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What is EGI?

Video presentation: EGI and e-Infrastructures in Europe(source http://www.egi.eu/)

EGI brochure (pdf), EGI blueprint (source http://www.egi.eu/)

EGI_history On 1 May 2010 EGI took over the coordination of European grid infrastructure. Through the previous DataGrid and Enabling Grids for E-SciencE (EGEE) projects, researchers across the globe reaped the benefits of grid technologies. Now EGI.eu, the organisation established to coordinate EGI, hopes to continue this trend. Although EGI marks a change from short-term funded projects to a long-term service, for the first four years EGI.eu will be financially supported by the European Commission funded project EGI-InSPIRE. EGI will need to develop strong coordination, engage with user communities and forge links with other providers if Europe is to retain its competitive edge in the global landscape of e-Infrastructures.

The main objective of the European Grid Initiative (EGI) is to establish a sustainable grid service for the European scientific community, through the creation of a long-term, pan-European grid infrastructure. The European Grid Initiative (EGI) is a partnership between National Grid Initiatives (NGIs), which are responsible for grid infrastructure related matters in each participating country, and a coordinating body, the EGI organisation (EGI.eu), based in Amsterdam. Its central role is to facilitate the interaction and collaboration between NGIs.Within the EGI partnership, NGIs and EGI.eu are thus working together to operate and further develop a sustainable pan-European grid infrastructure, enabling optimal sharing of computing and data resources, and supporting collaborative scientific discoveries in the European Research Area (ERA).

EGI.eu is governed by a Council, which is responsible for providing the long-term direction of the organisation, and the Executive Board, which provides guidance to the Director, who leads the organisation on a day-to-day basis. The EGI Council currently consists of 30 NGI members as well as two EIROforum members. Projects included in the European Strategy Forum for Research Infrastructures (ESFRI) Road Map - the EC’s initiative to develop the scientific integration of Europe and to strengthen its international outreach - are also invited to contribute to, and benefit from EGI, as is any organisation that subscribes to EGI’s objectives.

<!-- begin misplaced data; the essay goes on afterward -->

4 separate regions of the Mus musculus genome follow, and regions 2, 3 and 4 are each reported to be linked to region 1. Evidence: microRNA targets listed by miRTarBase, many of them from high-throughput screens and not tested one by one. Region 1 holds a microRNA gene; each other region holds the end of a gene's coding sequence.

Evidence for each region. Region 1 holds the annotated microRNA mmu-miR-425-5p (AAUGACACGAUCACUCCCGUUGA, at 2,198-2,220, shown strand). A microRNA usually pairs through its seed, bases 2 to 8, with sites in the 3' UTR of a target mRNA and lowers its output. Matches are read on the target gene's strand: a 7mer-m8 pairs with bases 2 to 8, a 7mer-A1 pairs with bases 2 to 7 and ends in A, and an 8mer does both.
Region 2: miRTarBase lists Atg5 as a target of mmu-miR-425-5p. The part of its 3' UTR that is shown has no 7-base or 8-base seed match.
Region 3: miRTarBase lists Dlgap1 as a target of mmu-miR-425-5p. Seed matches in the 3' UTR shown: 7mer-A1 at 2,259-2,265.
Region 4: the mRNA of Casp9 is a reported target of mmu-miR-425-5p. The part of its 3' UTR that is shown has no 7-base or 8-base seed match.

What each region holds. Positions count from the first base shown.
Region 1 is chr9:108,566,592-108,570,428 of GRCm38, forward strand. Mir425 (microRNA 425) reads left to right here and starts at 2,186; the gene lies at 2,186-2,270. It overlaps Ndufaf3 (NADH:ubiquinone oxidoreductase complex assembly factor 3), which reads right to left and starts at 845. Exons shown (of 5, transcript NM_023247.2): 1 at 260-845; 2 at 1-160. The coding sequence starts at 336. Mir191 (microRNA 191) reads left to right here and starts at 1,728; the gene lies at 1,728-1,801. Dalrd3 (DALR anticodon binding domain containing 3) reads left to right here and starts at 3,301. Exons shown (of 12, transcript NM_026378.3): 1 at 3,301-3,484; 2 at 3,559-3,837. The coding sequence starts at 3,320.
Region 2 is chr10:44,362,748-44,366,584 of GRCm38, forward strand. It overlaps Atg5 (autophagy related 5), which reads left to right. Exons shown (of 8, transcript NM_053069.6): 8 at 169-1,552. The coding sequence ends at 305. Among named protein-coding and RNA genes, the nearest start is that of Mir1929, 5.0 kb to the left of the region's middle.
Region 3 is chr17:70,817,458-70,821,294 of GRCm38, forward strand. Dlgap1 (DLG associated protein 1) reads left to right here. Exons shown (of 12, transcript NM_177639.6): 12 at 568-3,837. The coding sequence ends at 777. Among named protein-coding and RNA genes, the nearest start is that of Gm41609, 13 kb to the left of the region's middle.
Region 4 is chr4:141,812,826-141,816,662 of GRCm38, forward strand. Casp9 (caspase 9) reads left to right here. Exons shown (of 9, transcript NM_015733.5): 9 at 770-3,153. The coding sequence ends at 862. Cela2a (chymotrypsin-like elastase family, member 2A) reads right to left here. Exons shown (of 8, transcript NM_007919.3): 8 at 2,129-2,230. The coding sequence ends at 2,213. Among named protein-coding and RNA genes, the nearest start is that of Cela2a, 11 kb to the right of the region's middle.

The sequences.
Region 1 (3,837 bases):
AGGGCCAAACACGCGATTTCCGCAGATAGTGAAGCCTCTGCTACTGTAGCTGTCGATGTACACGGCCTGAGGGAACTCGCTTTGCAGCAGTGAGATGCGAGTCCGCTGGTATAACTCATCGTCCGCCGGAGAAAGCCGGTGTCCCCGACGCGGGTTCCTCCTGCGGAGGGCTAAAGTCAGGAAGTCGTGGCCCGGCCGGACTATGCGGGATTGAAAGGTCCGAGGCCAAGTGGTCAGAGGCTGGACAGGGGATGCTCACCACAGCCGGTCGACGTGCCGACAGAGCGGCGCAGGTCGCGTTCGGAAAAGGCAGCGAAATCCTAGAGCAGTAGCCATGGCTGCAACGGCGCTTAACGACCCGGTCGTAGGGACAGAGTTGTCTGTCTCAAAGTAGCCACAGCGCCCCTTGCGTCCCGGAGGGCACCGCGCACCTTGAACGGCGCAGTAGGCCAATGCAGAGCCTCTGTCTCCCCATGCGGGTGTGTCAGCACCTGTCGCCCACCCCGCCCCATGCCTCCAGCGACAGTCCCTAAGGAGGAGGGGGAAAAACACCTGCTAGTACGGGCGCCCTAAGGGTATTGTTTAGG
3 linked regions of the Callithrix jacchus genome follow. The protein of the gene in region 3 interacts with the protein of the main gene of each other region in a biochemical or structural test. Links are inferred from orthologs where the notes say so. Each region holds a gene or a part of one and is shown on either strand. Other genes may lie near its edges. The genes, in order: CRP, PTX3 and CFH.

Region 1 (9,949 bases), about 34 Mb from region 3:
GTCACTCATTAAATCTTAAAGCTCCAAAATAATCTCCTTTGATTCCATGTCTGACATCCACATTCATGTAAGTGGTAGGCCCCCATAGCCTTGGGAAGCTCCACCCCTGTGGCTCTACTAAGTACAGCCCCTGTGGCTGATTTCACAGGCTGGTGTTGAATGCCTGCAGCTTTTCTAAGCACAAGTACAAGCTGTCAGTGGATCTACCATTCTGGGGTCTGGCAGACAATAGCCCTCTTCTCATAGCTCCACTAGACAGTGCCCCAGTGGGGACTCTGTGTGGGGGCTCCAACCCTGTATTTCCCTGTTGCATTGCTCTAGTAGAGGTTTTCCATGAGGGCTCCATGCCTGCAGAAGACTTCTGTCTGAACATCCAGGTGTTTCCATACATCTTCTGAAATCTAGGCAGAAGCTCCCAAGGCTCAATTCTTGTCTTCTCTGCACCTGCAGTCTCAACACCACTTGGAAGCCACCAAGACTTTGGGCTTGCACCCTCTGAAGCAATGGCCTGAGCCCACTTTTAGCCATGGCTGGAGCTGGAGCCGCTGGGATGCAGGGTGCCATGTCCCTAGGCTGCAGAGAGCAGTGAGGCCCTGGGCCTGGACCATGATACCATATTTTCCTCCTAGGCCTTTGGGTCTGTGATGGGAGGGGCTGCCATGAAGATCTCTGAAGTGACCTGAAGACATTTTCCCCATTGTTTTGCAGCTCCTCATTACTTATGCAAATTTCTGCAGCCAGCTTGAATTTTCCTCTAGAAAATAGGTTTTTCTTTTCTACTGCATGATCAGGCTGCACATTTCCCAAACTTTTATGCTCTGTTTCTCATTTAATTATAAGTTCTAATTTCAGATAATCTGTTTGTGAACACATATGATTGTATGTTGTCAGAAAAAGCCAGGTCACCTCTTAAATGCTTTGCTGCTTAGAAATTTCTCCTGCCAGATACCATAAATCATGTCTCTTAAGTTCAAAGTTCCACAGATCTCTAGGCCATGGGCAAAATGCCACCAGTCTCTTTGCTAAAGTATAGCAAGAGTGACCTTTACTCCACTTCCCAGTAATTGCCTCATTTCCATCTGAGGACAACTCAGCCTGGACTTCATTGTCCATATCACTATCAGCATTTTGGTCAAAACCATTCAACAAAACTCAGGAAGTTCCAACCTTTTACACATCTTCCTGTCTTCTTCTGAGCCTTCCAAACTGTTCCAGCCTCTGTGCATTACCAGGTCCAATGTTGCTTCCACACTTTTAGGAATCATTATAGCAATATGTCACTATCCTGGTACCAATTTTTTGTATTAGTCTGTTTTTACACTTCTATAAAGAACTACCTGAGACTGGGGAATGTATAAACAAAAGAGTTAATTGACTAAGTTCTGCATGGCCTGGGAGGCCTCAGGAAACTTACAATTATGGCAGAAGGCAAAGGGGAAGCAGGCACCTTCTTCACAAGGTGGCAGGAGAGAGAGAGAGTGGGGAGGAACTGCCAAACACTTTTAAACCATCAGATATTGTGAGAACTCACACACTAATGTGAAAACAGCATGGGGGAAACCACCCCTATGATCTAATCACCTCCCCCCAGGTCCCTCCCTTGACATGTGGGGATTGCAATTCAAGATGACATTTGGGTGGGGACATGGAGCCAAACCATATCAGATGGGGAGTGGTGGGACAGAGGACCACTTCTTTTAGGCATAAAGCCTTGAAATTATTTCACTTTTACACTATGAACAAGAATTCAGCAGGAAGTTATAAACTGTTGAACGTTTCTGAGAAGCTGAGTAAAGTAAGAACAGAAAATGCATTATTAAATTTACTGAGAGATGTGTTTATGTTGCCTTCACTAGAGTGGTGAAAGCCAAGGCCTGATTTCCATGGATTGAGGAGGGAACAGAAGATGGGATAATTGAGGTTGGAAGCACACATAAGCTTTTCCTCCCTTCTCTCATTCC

The long-term sustainability model of EGI relies primarily on the NGIs, which have long-term guaranteed funding at the national level. The computing resources will continue to be hosted and funded within the member states or the relevant international facilities. EGI.eu, as the coordinating body, will be funded through membership fees paid by NGIs, with a contribution from the European Commission (EC).


What is an NGI?

NGIs (National Grid Initiatives) are officially recognised bodies that ensure the operation of the grid infrastructures in their own country, and an effective and transparent representation of the needs and wishes of their scientific communities, resource providers and e-infrastructure related institutions. They provide a single point of contact in each country, which is fundamental for efficient coordination between the NGIs, users, resource owners and other interests.

Within the EGI model, NGIs are free to organise and distribute their resources and services among their community as they want. Computing resources continue to be hosted and funded within the member states or the relevant international facilities.

Technically and organisation-wise NGIs ensure that

  • storage and computing resources are provided according to agreed conditions and standards
  • the national grid Infrastructure is continuously operated and maintained to an agreed level of service
  • user communities are registered and supported
  • resource owners/providers are registered and supported
  • standards, policies and other consensus accepted by EGI are implemented.

What is ESFRI?

The European Strategy Forum on Research Infrastructures (ESFRI) roadmap projects span social and biomedical sciences, earth and physical sciences, energy, infrastructures and analytical facilities. But despite their variety, the ESFRI projects all have one thing in common: they need to store and analyse vast amounts of data.
In the coming years EGI plans to collaborate with the ESFRI projects, expanding the infrastructure to support these communities. To date, the ESFRI projects are all in different stages of maturity. While some have mapped their storage, data and processing requirements, others are still working towards this. EGI can offer support in a variety of ways, from consultancy to helping the ESFRI projects become expert users of the infrastructure.

Last changed:Tue Jun 21 09:52:49 CEST 2011